# MGEA06H3 Lecture Notes - Lecture 3: Shortage, Autarky

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30 Nov 2010
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AGGREGATE EXPENDITURE—THE SIMPLEST SHORT-RUN MODEL
Outline
x Build a simple model that determines equilibrium national income.
x Simple model consists of consumption and investment only (will take into account of government and foreign sector next week).
x Consider how does a change in aggregate expenditure affect national income (we will also discuss the multiplier).
Why Do We Want to Develop a Model That Determines National Income?
x Question: Does demand (planned expenditure) always equal to supply (actual expenditure)?
x Answer: Not necessary! But why?
o Supply = actual expenditure = actual national income: GDE = C + I + G + X – IM
o Demand (AD) = desired expenditure: AD = C + I + G + X – IM except unexpected changes in inventories.
o The key is investment (I) in GDE includes unintended change in inventories while investment (I) in AD includes only
intended investment.
x It is certainly true that every act of production generates income for Canadians; however, not all of that income gets translated into
demand for the output of firms.
x We want a model that has some positive relationship between
The income generated by production
and
The demand that exists for that production
Model of the Macro Economy
x The underlying model is given by:
AE = AE0 + cY
where AE = aggregate expenditure = aggregate demand
AE0 = autonomous expenditure = constant
c
Y = d AE / d Y = constant, 0 < cY < 1
Y = GDP = output = income
Y
x cY basically says that every time income increases by \$1 that amount will be divided between spending and saving. cY is the amount
that will be spent. So, if cY is 0.85, then 85 cents will be spent for every \$1 increase in income.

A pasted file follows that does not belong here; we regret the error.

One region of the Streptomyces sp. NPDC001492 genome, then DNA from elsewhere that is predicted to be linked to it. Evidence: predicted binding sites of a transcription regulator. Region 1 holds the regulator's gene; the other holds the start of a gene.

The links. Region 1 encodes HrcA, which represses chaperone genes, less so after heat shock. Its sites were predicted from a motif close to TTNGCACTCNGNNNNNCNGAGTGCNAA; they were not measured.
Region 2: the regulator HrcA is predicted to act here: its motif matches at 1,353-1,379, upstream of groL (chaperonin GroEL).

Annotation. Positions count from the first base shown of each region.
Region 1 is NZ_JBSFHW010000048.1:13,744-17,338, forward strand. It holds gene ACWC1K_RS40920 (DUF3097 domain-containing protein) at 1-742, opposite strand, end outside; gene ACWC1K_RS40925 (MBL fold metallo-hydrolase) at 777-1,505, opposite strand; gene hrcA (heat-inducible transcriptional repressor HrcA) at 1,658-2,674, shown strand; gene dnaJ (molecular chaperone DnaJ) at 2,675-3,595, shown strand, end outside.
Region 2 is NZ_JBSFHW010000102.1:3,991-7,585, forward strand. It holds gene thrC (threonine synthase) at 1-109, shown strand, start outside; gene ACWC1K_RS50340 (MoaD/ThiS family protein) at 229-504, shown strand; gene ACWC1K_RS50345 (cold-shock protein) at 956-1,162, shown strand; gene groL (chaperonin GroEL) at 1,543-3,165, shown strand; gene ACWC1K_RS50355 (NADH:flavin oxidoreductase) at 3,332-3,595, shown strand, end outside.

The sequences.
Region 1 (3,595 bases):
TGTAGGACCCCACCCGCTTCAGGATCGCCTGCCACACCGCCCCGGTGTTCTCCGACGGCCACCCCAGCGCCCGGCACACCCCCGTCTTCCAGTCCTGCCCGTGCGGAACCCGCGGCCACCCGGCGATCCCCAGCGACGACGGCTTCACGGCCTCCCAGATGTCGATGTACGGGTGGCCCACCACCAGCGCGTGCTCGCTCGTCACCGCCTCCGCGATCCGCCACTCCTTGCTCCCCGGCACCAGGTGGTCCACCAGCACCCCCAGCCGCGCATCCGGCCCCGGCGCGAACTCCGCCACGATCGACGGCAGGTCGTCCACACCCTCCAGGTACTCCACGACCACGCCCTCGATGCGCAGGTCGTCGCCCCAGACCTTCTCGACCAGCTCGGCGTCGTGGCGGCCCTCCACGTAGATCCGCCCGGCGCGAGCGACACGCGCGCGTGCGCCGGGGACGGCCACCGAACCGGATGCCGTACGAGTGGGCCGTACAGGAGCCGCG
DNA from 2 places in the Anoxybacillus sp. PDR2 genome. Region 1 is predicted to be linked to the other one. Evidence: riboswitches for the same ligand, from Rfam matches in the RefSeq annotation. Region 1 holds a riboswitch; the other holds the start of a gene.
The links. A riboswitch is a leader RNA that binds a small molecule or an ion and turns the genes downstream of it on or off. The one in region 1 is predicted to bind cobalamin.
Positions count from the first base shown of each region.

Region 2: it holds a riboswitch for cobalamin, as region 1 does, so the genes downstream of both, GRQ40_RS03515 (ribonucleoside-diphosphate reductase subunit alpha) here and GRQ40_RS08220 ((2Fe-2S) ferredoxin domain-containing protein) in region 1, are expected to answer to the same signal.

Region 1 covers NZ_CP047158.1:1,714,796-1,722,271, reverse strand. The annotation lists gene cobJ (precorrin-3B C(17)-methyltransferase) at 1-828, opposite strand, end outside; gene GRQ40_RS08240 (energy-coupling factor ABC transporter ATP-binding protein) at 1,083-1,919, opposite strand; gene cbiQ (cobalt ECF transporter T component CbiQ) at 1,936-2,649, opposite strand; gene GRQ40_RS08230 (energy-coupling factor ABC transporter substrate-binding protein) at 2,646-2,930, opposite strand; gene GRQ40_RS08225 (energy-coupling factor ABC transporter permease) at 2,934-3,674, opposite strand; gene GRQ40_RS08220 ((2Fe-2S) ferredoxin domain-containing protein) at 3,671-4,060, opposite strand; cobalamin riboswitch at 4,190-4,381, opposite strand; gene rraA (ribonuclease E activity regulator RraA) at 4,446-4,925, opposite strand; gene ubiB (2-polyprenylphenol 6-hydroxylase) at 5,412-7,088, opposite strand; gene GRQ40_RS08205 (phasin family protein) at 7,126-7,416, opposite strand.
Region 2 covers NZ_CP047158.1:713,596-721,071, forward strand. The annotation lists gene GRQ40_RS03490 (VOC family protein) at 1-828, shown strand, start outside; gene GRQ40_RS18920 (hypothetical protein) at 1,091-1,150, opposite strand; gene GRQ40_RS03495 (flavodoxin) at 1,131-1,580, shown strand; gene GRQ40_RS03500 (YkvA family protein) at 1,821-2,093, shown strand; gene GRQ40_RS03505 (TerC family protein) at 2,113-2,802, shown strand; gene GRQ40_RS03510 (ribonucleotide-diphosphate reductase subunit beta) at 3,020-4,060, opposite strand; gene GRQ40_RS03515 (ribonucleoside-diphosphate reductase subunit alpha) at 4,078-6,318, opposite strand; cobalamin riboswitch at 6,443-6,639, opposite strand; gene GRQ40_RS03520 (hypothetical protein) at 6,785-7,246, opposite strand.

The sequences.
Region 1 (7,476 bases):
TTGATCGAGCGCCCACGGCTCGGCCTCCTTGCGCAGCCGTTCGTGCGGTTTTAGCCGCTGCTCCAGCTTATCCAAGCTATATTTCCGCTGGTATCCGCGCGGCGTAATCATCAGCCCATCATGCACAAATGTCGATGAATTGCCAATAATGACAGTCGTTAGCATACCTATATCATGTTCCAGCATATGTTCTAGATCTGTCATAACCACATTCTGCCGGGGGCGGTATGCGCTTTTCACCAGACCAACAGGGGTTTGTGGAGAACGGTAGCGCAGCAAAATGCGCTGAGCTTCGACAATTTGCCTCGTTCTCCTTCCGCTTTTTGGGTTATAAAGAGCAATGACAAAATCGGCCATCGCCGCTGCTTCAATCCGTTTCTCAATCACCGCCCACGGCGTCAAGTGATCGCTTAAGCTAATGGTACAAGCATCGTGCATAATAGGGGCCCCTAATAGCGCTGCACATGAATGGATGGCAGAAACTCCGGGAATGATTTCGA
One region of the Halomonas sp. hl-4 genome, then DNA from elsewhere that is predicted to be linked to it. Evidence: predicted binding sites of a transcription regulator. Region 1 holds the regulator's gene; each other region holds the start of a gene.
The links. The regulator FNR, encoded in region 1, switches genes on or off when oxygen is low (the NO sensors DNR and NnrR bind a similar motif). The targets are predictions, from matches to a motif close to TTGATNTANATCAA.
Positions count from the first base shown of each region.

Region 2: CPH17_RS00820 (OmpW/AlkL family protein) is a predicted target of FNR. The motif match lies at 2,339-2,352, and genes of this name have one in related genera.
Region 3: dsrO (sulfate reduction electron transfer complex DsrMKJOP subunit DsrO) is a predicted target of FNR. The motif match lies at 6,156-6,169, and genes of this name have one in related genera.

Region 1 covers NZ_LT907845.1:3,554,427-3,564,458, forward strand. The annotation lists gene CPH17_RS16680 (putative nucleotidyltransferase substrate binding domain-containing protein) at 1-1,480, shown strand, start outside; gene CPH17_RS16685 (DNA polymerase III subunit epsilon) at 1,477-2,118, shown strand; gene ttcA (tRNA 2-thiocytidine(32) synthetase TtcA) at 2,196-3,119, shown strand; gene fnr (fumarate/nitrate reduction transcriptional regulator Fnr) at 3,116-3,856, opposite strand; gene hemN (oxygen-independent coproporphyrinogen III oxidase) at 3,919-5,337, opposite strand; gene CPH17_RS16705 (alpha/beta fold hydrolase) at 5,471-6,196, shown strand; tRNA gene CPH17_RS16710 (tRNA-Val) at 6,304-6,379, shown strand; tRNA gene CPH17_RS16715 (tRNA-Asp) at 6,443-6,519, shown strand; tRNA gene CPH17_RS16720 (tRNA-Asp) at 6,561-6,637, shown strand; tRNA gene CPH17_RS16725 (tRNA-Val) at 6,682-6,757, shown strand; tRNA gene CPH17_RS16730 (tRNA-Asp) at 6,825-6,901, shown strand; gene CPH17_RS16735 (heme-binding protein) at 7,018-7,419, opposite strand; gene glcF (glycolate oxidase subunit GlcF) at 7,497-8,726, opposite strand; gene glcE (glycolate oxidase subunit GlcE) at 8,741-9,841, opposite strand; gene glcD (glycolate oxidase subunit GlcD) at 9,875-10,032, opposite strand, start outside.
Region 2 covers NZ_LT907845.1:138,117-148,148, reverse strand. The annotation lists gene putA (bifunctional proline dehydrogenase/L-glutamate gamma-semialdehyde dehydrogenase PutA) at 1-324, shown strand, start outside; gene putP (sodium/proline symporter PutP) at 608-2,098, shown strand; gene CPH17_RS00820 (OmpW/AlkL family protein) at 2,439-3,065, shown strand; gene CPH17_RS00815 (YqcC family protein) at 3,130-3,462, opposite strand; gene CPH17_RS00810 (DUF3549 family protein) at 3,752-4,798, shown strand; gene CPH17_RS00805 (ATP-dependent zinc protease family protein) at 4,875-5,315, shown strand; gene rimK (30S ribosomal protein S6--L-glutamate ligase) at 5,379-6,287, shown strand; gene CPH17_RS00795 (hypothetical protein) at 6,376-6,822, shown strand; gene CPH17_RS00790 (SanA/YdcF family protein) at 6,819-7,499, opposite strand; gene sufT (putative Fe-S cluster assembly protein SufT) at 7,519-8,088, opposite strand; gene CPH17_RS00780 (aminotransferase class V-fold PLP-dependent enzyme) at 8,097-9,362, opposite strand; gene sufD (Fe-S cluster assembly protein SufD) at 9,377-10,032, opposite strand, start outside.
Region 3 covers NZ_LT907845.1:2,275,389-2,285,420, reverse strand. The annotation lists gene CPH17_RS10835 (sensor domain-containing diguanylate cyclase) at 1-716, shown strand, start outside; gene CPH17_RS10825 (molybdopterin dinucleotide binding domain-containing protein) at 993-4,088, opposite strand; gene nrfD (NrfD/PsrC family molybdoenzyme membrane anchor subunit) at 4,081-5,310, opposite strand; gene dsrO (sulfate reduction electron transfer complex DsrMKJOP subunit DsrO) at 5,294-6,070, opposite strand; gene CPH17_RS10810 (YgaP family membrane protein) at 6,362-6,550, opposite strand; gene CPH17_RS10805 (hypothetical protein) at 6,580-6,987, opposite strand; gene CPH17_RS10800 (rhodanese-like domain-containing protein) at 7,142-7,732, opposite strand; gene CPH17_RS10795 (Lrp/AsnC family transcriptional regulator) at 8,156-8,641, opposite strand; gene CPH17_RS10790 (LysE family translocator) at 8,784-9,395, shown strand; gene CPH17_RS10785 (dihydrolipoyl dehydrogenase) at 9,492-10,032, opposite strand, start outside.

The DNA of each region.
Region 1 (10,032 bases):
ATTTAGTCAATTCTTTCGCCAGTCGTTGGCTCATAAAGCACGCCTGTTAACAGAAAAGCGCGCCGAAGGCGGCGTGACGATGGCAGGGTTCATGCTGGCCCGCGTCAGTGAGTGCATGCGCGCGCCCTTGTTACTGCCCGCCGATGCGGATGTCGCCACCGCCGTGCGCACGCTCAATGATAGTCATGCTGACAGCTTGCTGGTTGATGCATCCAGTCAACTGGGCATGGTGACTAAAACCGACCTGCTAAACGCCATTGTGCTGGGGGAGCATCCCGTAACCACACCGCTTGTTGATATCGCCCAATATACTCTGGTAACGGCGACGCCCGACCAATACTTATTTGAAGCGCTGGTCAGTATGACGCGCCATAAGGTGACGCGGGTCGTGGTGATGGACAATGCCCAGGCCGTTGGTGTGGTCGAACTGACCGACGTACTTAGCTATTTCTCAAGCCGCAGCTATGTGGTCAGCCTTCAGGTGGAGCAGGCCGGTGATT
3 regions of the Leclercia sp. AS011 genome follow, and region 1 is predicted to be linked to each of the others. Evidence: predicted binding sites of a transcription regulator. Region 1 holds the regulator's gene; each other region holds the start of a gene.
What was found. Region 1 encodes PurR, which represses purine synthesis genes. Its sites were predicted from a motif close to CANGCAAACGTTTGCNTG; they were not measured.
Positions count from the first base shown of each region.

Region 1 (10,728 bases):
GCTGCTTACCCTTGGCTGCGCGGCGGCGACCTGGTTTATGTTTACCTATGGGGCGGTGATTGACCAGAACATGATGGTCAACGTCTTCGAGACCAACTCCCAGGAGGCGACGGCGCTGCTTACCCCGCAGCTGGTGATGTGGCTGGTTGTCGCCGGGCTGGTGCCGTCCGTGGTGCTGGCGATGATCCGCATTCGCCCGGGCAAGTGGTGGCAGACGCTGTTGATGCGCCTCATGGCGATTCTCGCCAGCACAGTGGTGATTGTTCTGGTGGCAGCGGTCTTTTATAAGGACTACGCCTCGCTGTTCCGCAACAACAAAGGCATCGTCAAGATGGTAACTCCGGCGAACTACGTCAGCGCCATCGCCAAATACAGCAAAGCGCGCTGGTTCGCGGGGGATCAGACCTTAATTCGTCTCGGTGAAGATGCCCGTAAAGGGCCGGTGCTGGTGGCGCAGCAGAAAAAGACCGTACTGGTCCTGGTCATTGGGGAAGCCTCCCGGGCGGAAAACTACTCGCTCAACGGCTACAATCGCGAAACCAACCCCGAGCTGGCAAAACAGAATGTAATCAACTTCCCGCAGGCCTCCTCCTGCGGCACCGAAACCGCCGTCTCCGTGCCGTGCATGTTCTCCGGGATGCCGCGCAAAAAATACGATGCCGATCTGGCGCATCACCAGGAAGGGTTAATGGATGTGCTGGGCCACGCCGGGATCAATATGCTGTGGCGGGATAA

x In Canada, the cY rate is about 0.7 right now. This means that for every \$1 income, 70 cents are spent for consumption.
x We will start with a simple model first so that you have a feel what the model looks like.
x When we make the model more detailed later on, we will have:
** AE = C + I + G+ X – IM **
x FOR NOW, we assume I, G, and X are exogenous variables.
o Exogenous variables—these are given to the model (i.e., they are constants and you do not need to solve for them). However,
external factors can change the values of these variables.
x FOR NOW, we assume C and IM are endogenous variables.
o Endogenous variables—the values are determined within the model (i.e., you need to solve for them).
x In particular, C and IM as Y (income) changes.
o C and IM are positively related to income.
o If income increases, then consumption (C) increases, and imports (IM) also increase.
Solving for Equilibrium
x We know AE = AE0 + cYY
x AE0 is always a positive number, even if income is 0.
x Question: What level of Y gives us the equilibrium?
x Answer: The equilibrium level of Y, Y*, is the level of Y that generates enough AE to buy itself.
*** Equilibrium: supply = demand Æ Y = AE Æ Y = AE0 + cYY Æ (1 – cY) Y = AE0 Æ Y* = AE0 / (1 – cY)
Example
Suppose AE = 100 + 2/3Y. Find the equilibrium level of Y.
100 = AE0, 2/3 = cY
Equilibrium: Y = AE